Plaintiff has named two state entities, the Pennsylvania Department of Education (hereafter, the "Department") and the Commission, as defendants in his Complaint. See Docket No.1 at ¶¶ 2 and 3. For 42 U.S.C. § 1983 purposes, neither of these state entities is a "person." See Wolfe v. Pennsylvania Department of Corrections, 334 F.Supp.2d 762, 776 n.11 (E.D. Pa. 2004)(citing Will v. Michigan Department of State Police, 491 U.S. 58, 64-71 (1989)); Bey v. Pennsylvania Department of Corrections, 98 F.Supp.2d 650, 657 (E.D. Pa. 2000). The eleventh amendment, absent a state's consent, bars civil rights cases in federal court that name the state as a defendant. See Laskaris v. Thornburgh, 661 F.2d 23, 25 (3d Cir. 1981)(citing Alabama v. Pugh, 438 U.S. 781 (1978) (per curiam). Under 42 Pa. Cons. Stat. Ann. § 8521(b), Pennsylvania specifically withholds consent:

Federal Courts. Nothing contained in this subchapter shall be construed to waive the immunity of the Commonwealth from suit in Federal courts guaranteed by the Eleventh Amendment to the Constitution of the United States.

Furthermore, the Laskaris court noted that, "The eleventh amendment's bar extends to suits against departments or agencies having no existence apart from the state." Laskaris, 661 F.2d at 25. Such is the case for the two state entities, the Department and the Commission. Accordingly, the Defendants' motion to dismiss is granted with respect to the two named state entities.

C. Liability under 42 U.S.C. § 1985 - Failure to State a Claim for Conspiracy

Plaintiff further cites 42 U.S.C. § 1985 as a basis for his action. Section 1985(3) establishes a cause of action against any person who enters into a private conspiracy for the purpose of depriving an individual of the equal protection of the laws. Rogin v. Bensalem Township., 616 F.2d 680, 696 (3d Cir. 1980), cert. denied, 450 U.S. 1029 (1981). The provisions of the statute encompass private conspiracies as well as actions under color of state law. Griffin v. Breckenridge, 403 U.S. 88, 101 (1971). In order to state a claim under § 1985, the plaintiff must allege and prove four elements: (1) a conspiracy; (2) for the purpose of depriving, either directly or indirectly, any person or class of persons of the equal protection of the laws, or of equal privileges and immunities under the laws; (3) an act in furtherance of the conspiracy; and (4) injury to a person or property or deprivation of any right or privilege of a citizen of the United States. United Brotherhood of Carpenters & Joiners Local 610 v. Scott, 463 U.S. 825, 828-29 (1983) (citing Griffin 403 U.S. at 102)).

This Court notes that Plaintiff has attempted to assert liability against Defendants based on his allegation that they were engaged in some sort of conspiracy. In order to demonstrate a conspiracy, "a plaintiff must show that two or more conspirators reached an agreement to deprive him or her of a constitutional right 'under color of state law.'" Parkway Garage, Inc. v. City of Philadelphia, 5 F.3d 685, 700 (3d Cir. 1993) (quoting Adickes v. S.H. Kress & Co., 398 U.S. 144, 150 (1970)). A plaintiff must allege conspiracy with particularity even though a heightened pleading standard generally does not apply to civil rights actions against individual defendants. Bieros v. Nicola, 860 F. Supp. 223, 225 (E.D. Pa. 1994) (citing Leatherman v. Tarrant County Narcotics Intelligence & Coordination Unit, 507 U.S. 163, 168 (1993)). A complaint alleging a conspiracy must make "factual allegations of combination, agreement, or understanding among all or between any of the defendants [or coconspirators] to plot, plan, or conspire to carry out the alleged chain of events." Spencer v. Steinman, 968 F. Supp. 1011, 1020 (E.D. Pa. 1997). See also Loftus v. Southeastern Pa. Transp. Auth., 843 F. Supp. 981, 987 (E.D. Pa. 1994) ("While the pleading standard under [Fed.R.Civ.Proc.] Rule 8 is a liberal one, mere incantation of the words 'conspiracy' or 'acted in concert' does not talismanically satisfy the Rule's requirements").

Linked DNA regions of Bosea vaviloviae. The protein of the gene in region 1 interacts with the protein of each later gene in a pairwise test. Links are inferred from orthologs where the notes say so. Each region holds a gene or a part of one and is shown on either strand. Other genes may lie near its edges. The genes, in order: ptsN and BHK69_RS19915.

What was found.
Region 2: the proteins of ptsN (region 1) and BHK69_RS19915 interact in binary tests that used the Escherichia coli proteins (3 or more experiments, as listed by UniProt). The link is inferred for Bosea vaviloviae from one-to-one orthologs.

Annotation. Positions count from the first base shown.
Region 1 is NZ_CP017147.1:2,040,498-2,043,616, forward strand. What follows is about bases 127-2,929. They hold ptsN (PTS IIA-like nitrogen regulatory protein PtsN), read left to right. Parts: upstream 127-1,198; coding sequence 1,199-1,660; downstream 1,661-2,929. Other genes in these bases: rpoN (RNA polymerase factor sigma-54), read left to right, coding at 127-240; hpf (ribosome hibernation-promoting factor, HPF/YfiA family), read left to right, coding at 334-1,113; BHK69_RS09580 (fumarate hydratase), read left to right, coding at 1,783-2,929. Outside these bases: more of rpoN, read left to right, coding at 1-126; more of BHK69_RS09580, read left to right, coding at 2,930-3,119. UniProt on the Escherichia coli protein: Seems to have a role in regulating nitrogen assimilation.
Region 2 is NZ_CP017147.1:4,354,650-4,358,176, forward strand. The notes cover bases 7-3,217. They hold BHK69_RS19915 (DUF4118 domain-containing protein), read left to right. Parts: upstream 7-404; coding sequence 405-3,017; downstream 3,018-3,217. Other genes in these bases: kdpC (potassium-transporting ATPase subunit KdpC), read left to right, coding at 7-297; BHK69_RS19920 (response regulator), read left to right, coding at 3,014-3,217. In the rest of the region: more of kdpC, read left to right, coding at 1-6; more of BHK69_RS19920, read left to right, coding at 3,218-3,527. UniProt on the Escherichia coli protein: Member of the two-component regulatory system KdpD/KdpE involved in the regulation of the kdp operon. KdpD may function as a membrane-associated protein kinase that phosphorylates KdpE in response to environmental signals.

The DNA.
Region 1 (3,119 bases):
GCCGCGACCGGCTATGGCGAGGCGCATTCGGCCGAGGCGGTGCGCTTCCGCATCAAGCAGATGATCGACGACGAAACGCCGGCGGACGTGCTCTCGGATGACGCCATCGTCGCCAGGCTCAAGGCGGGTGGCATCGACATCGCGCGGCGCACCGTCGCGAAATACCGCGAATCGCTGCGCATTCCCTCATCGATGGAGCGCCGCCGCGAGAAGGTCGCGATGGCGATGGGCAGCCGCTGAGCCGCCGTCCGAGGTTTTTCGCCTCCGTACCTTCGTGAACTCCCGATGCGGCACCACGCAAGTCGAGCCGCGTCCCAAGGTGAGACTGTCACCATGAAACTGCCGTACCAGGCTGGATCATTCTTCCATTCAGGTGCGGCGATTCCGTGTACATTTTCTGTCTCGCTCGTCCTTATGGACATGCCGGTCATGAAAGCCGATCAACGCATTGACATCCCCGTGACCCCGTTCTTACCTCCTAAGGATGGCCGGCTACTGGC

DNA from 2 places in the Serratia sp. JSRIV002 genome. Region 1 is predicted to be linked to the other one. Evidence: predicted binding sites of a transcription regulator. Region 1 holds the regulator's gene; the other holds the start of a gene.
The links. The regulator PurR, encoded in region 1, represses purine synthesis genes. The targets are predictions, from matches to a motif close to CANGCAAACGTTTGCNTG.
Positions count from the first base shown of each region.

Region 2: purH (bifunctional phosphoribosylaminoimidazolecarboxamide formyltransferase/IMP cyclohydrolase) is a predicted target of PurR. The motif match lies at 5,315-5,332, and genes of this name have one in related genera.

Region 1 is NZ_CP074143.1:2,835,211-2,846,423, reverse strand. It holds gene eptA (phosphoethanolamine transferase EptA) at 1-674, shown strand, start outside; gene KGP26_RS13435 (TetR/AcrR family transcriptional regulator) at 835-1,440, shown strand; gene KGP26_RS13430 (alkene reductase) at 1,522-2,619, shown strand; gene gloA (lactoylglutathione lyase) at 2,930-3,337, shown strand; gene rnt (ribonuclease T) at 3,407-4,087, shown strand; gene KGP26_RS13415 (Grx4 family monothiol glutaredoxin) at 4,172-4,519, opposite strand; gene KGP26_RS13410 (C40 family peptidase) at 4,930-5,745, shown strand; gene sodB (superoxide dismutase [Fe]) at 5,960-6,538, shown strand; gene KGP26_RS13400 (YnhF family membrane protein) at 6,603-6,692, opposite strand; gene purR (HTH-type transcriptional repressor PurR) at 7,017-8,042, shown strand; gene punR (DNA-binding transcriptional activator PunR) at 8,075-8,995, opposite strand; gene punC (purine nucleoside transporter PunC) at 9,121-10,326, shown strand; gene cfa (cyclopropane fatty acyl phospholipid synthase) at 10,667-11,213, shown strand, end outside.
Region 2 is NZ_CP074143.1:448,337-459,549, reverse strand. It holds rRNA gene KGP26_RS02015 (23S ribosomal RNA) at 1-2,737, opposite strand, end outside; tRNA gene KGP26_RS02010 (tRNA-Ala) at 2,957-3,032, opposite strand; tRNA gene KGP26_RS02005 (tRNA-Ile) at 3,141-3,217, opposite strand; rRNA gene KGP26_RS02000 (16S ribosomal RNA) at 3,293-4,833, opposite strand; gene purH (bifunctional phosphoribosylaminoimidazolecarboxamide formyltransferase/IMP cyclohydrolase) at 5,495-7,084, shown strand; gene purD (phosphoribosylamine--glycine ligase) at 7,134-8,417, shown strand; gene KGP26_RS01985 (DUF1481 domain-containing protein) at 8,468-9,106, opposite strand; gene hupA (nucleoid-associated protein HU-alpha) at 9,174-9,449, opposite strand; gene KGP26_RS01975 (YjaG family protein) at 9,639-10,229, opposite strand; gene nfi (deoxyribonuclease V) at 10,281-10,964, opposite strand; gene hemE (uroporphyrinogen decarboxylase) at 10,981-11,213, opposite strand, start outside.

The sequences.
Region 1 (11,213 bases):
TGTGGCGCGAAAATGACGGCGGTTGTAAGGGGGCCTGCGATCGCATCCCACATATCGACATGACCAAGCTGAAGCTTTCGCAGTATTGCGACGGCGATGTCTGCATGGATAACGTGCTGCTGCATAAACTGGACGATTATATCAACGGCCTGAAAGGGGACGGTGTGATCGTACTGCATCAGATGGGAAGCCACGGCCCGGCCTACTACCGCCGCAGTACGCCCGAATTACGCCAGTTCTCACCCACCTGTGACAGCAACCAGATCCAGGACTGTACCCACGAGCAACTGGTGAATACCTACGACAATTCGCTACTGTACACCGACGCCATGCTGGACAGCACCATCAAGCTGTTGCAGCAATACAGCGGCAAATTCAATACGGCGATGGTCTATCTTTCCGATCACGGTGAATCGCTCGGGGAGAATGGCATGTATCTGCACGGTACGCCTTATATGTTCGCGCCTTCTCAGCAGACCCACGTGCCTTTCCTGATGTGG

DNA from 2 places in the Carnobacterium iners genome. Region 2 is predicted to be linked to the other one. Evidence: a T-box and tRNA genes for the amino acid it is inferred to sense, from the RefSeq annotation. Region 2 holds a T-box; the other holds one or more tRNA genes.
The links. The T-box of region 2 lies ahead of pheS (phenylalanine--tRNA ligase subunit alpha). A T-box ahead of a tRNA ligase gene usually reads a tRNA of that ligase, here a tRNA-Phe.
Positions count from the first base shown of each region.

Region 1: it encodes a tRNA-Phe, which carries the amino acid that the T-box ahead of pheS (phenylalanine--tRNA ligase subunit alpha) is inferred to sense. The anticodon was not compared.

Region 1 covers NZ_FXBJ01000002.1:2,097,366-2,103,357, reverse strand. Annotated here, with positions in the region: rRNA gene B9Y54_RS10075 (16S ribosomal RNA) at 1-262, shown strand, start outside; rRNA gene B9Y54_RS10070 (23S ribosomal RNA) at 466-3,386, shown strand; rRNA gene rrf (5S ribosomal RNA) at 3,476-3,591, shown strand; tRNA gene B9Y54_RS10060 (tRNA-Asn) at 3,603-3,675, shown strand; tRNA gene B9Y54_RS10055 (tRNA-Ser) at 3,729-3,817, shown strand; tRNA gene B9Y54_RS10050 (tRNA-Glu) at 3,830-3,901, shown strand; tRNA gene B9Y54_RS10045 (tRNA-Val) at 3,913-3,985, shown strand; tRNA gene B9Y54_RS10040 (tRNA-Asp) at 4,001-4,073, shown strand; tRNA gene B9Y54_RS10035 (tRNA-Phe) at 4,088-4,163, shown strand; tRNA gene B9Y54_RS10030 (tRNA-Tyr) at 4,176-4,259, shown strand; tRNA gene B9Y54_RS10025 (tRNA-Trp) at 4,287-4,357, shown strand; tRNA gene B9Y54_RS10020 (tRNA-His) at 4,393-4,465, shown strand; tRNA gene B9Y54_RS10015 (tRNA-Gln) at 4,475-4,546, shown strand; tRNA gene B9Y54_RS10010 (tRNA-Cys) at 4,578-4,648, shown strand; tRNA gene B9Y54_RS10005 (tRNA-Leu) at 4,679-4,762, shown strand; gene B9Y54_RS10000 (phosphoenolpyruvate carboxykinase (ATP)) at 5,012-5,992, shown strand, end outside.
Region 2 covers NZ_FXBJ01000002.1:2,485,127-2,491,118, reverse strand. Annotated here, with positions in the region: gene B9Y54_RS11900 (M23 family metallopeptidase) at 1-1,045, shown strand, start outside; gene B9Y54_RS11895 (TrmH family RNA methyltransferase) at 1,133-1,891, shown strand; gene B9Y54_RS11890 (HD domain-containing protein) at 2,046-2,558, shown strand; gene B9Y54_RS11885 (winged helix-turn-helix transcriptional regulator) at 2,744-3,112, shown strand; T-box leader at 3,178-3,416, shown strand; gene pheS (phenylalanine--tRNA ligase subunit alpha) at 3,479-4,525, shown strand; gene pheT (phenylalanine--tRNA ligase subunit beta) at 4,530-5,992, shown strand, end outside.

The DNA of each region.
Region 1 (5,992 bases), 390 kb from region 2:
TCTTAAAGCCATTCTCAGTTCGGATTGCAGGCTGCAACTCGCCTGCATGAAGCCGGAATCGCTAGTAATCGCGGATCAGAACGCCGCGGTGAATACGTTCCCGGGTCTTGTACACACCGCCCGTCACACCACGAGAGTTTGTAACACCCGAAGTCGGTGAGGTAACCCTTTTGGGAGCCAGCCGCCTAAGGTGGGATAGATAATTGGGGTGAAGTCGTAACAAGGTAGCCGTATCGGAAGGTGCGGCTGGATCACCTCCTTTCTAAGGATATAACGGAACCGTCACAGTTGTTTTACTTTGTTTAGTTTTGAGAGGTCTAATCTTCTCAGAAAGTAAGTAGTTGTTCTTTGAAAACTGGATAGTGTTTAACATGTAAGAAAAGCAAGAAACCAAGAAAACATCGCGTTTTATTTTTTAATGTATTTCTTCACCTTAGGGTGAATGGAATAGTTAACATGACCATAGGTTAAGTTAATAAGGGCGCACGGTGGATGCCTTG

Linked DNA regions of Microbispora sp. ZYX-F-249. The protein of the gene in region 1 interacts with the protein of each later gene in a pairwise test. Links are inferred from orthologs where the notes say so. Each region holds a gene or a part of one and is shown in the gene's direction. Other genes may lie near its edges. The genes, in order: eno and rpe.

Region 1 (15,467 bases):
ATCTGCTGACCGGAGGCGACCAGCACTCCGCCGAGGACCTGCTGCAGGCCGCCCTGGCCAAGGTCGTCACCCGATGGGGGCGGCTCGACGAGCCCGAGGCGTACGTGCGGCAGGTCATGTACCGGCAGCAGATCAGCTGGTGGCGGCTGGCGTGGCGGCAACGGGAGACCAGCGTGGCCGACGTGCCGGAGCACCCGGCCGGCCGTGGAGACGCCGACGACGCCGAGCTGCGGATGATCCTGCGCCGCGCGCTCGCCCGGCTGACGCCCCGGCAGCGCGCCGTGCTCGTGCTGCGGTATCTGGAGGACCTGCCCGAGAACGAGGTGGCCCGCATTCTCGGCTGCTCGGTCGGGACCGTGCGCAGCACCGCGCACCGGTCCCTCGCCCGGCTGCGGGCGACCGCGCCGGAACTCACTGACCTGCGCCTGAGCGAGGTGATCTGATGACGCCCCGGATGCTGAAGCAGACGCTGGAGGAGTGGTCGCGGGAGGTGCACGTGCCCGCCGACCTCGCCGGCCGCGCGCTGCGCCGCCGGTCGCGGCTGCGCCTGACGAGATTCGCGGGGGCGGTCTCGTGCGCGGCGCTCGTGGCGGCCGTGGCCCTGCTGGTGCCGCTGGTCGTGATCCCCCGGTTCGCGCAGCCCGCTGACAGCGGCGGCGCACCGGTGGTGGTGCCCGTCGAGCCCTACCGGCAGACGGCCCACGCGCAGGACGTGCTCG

In the instant action, Plaintiff has failed to allege any facts showing an agreement or plan formulated and executed by any Defendants to achieve a conspiracy. Absent allegations showing any agreement to deny Plaintiff's rights, Plaintiff's bald allegations of conspiracy are insufficient to state a claim upon which relief can be granted. See, e.g., Swanson v. Miller, 55 Fed. Appx. 871 (10th Cir. Jan. 22, 2003) (upholding dismissal of plaintiff's conclusory allegations of conspiracy as insufficient to state a claim for relief); Tahfs v. Proctor, 316 F.3d 584 (6th Cir. 2003). This is particularly true given the recent Supreme Court ruling in Bell Atlantic Corp. v. Twombly, 127 S.Ct. 1955 (U.S. 2007). Consequently, Plaintiff's claims under 42 U.S.C. § 1985 for conspiracy are also dismissed.


On this 9th day of November 2007, based upon the foregoing, and upon consideration of Defendant's motion to dismiss, it is HEREBY ORDERED, ADJUDGED and DECREED that Defendants' motion to dismiss [DE 5] is GRANTED, and Plaintiff's Complaint [DE 1] is DISMISSED WITH PREJUDICE.

Nora Barry Fischer United States District Judge